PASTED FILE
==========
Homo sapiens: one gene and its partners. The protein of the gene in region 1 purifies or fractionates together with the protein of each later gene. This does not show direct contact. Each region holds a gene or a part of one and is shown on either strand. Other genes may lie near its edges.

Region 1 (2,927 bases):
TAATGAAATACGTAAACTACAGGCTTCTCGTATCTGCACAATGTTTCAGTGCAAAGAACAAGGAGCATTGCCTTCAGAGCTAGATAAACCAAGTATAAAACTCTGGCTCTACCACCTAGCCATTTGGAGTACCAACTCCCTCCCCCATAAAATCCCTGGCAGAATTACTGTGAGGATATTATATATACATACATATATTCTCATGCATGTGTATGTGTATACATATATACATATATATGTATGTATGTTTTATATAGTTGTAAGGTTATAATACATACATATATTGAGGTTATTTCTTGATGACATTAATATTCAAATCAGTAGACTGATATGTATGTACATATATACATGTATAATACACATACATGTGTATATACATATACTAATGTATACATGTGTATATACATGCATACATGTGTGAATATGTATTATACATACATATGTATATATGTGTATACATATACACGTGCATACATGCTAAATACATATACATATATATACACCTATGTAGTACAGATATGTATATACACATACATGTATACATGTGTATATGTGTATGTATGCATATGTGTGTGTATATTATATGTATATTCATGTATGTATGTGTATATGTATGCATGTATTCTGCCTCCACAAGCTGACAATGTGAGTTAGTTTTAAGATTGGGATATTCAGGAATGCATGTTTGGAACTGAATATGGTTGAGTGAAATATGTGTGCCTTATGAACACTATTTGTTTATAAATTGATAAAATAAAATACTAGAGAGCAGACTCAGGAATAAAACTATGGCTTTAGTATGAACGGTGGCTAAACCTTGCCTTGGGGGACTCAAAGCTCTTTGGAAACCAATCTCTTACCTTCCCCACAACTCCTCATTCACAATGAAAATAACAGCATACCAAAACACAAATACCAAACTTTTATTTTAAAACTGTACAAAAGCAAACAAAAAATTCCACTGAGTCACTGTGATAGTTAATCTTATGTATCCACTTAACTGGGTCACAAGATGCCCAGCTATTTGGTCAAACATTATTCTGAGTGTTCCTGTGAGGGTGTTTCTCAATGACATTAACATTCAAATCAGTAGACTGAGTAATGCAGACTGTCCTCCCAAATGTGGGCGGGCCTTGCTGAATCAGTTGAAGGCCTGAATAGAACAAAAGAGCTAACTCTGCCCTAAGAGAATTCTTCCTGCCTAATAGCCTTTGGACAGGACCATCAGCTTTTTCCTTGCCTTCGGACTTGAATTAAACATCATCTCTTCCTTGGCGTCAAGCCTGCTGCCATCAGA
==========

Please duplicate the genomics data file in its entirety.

Homo sapiens: one gene and its partners. The protein of the gene in region 1 purifies or fractionates together with the protein of each later gene. This does not show direct contact. Each region holds a gene or a part of one and is shown on either strand. Other genes may lie near its edges.

Region 1 (2,927 bases):
TAATGAAATACGTAAACTACAGGCTTCTCGTATCTGCACAATGTTTCAGTGCAAAGAACAAGGAGCATTGCCTTCAGAGCTAGATAAACCAAGTATAAAACTCTGGCTCTACCACCTAGCCATTTGGAGTACCAACTCCCTCCCCCATAAAATCCCTGGCAGAATTACTGTGAGGATATTATATATACATACATATATTCTCATGCATGTGTATGTGTATACATATATACATATATATGTATGTATGTTTTATATAGTTGTAAGGTTATAATACATACATATATTGAGGTTATTTCTTGATGACATTAATATTCAAATCAGTAGACTGATATGTATGTACATATATACATGTATAATACACATACATGTGTATATACATATACTAATGTATACATGTGTATATACATGCATACATGTGTGAATATGTATTATACATACATATGTATATATGTGTATACATATACACGTGCATACATGCTAAATACATATACATATATATACACCTATGTAGTACAGATATGTATATACACATACATGTATACATGTGTATATGTGTATGTATGCATATGTGTGTGTATATTATATGTATATTCATGTATGTATGTGTATATGTATGCATGTATTCTGCCTCCACAAGCTGACAATGTGAGTTAGTTTTAAGATTGGGATATTCAGGAATGCATGTTTGGAACTGAATATGGTTGAGTGAAATATGTGTGCCTTATGAACACTATTTGTTTATAAATTGATAAAATAAAATACTAGAGAGCAGACTCAGGAATAAAACTATGGCTTTAGTATGAACGGTGGCTAAACCTTGCCTTGGGGGACTCAAAGCTCTTTGGAAACCAATCTCTTACCTTCCCCACAACTCCTCATTCACAATGAAAATAACAGCATACCAAAACACAAATACCAAACTTTTATTTTAAAACTGTACAAAAGCAAACAAAAAATTCCACTGAGTCACTGTGATAGTTAATCTTATGTATCCACTTAACTGGGTCACAAGATGCCCAGCTATTTGGTCAAACATTATTCTGAGTGTTCCTGTGAGGGTGTTTCTCAATGACATTAACATTCAAATCAGTAGACTGAGTAATGCAGACTGTCCTCCCAAATGTGGGCGGGCCTTGCTGAATCAGTTGAAGGCCTGAATAGAACAAAAGAGCTAACTCTGCCCTAAGAGAATTCTTCCTGCCTAATAGCCTTTGGACAGGACCATCAGCTTTTTCCTTGCCTTCGGACTTGAATTAAACATCATCTCTTCCTTGGCGTCAAGCCTGCTGCCATCAGA